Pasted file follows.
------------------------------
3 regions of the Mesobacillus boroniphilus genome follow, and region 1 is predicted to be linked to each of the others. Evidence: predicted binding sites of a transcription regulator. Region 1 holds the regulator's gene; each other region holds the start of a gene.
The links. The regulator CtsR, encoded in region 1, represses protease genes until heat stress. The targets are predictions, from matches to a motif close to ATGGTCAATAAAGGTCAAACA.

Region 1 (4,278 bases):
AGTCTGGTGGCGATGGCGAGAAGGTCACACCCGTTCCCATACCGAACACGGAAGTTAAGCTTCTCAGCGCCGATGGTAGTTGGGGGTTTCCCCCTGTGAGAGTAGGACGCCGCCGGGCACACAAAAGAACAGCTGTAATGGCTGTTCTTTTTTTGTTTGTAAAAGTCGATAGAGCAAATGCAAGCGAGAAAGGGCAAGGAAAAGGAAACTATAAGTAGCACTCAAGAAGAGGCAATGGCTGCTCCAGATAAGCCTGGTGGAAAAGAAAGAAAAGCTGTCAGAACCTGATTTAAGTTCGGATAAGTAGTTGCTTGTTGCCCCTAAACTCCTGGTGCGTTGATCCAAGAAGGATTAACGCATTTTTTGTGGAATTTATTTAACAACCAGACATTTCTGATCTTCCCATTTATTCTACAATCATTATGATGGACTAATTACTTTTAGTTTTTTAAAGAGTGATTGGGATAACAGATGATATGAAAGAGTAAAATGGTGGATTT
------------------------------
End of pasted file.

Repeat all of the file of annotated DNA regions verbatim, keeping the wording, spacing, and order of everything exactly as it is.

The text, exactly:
3 regions of the Mesobacillus boroniphilus genome follow, and region 1 is predicted to be linked to each of the others. Evidence: predicted binding sites of a transcription regulator. Region 1 holds the regulator's gene; each other region holds the start of a gene.
The links. The regulator CtsR, encoded in region 1, represses protease genes until heat stress. The targets are predictions, from matches to a motif close to ATGGTCAATAAAGGTCAAACA.

Region 1 (4,278 bases):
AGTCTGGTGGCGATGGCGAGAAGGTCACACCCGTTCCCATACCGAACACGGAAGTTAAGCTTCTCAGCGCCGATGGTAGTTGGGGGTTTCCCCCTGTGAGAGTAGGACGCCGCCGGGCACACAAAAGAACAGCTGTAATGGCTGTTCTTTTTTTGTTTGTAAAAGTCGATAGAGCAAATGCAAGCGAGAAAGGGCAAGGAAAAGGAAACTATAAGTAGCACTCAAGAAGAGGCAATGGCTGCTCCAGATAAGCCTGGTGGAAAAGAAAGAAAAGCTGTCAGAACCTGATTTAAGTTCGGATAAGTAGTTGCTTGTTGCCCCTAAACTCCTGGTGCGTTGATCCAAGAAGGATTAACGCATTTTTTGTGGAATTTATTTAACAACCAGACATTTCTGATCTTCCCATTTATTCTACAATCATTATGATGGACTAATTACTTTTAGTTTTTTAAAGAGTGATTGGGATAACAGATGATATGAAAGAGTAAAATGGTGGATTT